Eun-Ok Im, associate dean for research development and regulatory affairs; You Lee Yang, international visiting scholar, and Wonshik Chee, associate professor; recently published an article entitled "Sleep-related symptoms of midlife women with and without type 2 diabetes mellitus" in Menopause. Co-author include Jianghong Liu of the University of Pennsylvania School of Nursing.
Objectives: The purpose of this study was to determine the associations between type 2 diabetes mellitus and sleep-related symptoms among midlife women from four major racial/ethnic groups in the United States.
Methods: The data from 164 participants of two larger Internet survey studies (62 women diagnosed with type 2 diabetes and 102 women without diabetes) were included. In the original studies, multiple instruments including the questions on background characteristics, health status, and menopause status and the Sleep Index for Midlife Women were used. The data were analyzed using χ2 tests, independent t tests, Mann–Whitney U tests, and hierarchical multiple regression analyses.
Results: The mean total number of sleep-related symptoms was significantly higher in those with type 2 diabetes (9.95 ± 5.83) than those without diabetes (7.25 ± 6.08) (t = 2.81, P = 0.006). The mean total severity score of sleep-related symptoms was also significantly higher in those with type 2 diabetes (33.42 ± 22.41) than those without diabetes (21.87 ± 21.40) (t = 3.29, P = 0.001). Among postmenopausal women and Asian women, there were significant differences in total numbers and total severity scores between those with type 2 diabetes and those without diabetes (all P < 0.05). When background characteristics, health status, and menopause status were controlled, having a diagnosis of type 2 diabetes was positively associated with total numbers (β=0.143, P = 0.047) and total severity scores (β=0.176, P = 0.014) of sleep-related symptoms.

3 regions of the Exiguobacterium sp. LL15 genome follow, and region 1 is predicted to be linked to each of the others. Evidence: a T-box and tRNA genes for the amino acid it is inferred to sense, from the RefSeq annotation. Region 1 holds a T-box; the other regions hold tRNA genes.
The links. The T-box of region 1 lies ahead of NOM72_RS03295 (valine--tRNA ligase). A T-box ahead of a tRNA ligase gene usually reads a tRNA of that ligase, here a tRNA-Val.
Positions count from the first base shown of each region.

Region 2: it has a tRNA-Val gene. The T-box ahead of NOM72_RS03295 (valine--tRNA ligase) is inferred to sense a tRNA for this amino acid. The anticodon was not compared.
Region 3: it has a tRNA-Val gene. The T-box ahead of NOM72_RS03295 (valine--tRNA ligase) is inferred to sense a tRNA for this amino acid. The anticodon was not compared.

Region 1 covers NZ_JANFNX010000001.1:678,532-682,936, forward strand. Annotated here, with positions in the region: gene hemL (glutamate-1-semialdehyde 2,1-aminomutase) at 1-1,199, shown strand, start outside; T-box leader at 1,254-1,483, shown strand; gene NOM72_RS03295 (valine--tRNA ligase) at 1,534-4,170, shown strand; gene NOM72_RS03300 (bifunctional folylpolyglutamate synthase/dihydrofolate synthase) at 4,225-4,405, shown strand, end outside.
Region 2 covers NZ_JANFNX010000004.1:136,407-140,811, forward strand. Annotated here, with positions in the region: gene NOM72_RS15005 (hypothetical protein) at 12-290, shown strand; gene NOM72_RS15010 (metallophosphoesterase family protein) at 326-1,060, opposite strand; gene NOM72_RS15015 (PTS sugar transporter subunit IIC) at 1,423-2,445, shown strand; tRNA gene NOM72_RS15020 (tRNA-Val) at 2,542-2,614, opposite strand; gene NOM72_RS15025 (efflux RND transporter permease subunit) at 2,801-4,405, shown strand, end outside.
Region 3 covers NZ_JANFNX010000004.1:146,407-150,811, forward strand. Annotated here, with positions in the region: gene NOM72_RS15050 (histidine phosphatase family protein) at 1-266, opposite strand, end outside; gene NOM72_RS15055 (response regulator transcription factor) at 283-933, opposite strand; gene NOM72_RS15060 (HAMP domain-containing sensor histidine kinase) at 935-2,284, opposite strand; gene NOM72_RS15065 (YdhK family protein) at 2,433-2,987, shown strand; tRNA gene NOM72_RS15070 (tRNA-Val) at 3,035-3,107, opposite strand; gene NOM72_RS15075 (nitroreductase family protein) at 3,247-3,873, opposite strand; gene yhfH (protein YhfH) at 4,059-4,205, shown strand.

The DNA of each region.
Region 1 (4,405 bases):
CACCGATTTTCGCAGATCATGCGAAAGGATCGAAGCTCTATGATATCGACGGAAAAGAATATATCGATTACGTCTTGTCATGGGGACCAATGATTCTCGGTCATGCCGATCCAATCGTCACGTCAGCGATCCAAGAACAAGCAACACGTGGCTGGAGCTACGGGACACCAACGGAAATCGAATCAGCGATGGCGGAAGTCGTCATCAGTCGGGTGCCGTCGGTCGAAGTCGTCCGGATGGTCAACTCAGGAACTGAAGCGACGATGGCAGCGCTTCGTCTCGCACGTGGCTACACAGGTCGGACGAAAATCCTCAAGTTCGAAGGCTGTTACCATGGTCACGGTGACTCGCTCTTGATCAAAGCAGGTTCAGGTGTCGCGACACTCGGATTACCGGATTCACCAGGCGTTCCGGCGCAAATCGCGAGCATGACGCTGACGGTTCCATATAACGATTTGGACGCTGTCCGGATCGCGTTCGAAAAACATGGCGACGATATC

Conclusions: This secondary analysis supported significant associations of type 2 diabetes to sleep-related symptoms of midlife women from four major racial/ethnic groups in the United States.